5 Things You Need To Know About So-Called "Female Viagra"

Flibanserin, the first libido drug for women, got green-lit today

Intimacy

Lil'_Wiz

Update 8/19/2015: At the time this post was written, the so-called "female Viagra" was recommended for approval by the FDA. On August 18, 2015, the FDA officially approved the drug.

Viagra first hit the market 17 years ago as a treatment for erectile dysfunction. In all that time, the FDA hasn't approved a comparable drug for women's sexual problems—until today. An FDA advisory committee just voted 18-6 in favor of a libido drug for premenopausal women called flibanserin. Historically, the agency tends to follow advisory committee recommendations.

It's the third time this incarnation of what's being touted in the media as female Viagra has been brought before the FDA for approval. The agency hit the brakes on flibanserin in 2010 and again in 2013, saying its modest benefits didn't outweigh the risks. This time around, Sprout Pharmaceuticals was betting on new safety data to tip the scales in their direction. They were right.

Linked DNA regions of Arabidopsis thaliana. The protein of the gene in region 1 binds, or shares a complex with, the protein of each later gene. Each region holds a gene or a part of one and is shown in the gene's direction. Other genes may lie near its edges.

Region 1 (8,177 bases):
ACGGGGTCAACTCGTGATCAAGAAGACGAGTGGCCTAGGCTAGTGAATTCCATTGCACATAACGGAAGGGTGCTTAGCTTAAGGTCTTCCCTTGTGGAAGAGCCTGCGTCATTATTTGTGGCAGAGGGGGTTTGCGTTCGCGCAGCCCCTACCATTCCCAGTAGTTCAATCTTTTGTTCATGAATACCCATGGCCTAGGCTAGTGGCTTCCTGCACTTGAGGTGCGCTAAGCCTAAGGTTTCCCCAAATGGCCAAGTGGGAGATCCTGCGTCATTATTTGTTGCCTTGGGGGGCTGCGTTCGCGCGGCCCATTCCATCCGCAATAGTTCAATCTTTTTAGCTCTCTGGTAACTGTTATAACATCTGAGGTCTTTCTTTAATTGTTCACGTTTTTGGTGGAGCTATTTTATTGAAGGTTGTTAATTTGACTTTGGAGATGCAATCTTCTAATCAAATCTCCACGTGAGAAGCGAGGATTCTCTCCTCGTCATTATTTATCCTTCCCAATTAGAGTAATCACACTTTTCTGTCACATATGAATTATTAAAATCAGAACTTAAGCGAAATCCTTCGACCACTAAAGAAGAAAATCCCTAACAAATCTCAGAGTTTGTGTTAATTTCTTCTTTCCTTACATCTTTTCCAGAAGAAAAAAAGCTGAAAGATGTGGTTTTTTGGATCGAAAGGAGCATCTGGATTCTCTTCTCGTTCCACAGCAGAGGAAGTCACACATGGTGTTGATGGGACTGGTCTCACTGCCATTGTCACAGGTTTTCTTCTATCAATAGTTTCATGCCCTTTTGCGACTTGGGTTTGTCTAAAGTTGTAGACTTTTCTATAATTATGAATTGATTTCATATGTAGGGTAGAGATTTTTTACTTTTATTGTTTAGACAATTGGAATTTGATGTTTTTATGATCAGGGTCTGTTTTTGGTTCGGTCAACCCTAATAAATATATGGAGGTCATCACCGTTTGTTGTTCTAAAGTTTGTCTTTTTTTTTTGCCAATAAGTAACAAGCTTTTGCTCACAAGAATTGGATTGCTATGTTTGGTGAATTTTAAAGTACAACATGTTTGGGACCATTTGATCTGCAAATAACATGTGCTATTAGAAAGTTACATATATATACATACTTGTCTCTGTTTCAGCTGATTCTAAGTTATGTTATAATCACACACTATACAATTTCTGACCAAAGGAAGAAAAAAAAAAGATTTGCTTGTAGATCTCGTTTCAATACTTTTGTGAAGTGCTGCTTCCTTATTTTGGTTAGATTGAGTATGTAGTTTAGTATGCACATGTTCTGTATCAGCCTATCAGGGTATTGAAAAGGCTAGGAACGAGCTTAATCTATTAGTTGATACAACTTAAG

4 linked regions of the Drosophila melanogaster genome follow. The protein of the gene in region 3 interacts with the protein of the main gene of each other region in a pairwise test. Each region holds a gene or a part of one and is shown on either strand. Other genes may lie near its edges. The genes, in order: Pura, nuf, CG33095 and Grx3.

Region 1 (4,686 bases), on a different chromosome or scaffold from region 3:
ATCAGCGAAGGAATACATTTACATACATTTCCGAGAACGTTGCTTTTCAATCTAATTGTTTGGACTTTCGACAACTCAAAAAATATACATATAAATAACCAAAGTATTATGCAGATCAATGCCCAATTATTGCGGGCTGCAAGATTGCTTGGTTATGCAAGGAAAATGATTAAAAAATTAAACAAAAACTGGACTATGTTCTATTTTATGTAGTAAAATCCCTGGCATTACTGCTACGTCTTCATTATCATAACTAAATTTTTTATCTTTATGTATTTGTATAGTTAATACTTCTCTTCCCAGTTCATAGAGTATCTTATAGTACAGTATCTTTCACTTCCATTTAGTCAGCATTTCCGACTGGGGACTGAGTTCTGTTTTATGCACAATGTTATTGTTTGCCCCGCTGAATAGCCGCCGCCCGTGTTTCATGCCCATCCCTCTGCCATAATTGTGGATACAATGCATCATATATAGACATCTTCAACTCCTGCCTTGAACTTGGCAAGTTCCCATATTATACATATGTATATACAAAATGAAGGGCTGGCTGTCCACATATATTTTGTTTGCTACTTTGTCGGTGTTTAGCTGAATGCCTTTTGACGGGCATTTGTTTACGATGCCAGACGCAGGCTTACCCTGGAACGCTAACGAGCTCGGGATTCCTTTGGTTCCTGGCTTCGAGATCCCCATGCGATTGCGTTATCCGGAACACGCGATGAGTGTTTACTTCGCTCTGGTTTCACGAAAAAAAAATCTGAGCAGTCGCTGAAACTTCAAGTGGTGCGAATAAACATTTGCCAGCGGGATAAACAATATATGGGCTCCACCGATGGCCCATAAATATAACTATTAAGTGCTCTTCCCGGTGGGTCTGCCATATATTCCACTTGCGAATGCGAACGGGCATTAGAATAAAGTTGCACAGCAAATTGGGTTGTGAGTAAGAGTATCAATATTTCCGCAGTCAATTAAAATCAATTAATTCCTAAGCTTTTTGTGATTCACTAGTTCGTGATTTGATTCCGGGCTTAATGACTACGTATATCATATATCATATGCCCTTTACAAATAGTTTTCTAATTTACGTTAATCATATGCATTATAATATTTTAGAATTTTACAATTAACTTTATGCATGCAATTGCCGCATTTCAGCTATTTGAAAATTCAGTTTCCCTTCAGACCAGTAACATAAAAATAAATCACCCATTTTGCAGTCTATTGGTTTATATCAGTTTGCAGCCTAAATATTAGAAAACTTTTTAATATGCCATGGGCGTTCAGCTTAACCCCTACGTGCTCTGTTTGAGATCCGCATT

We talked to several experts to find out more about the search for a libido drug for women—specifically, why it took so long to get one. Here's what we learned.

"Female Viagra" Is a Misnomer

Viagra helps performance. Women want a pill for desire. Pfizer, the makers of Viagra, gave up on women way back in 2004. The little blue pill helps increase blood flow to the penis when a man is aroused. In studies, this functional approach did squat for women with low desire. (A small Pfizer-funded study did show a benefit of Viagra for women on antidepressants.) Since then, pharmaceutical companies interested in this segment have been focusing on hormones and brain chemicals that affect female desire.

The Target is Called Hypoactive Sexual Desire Disorder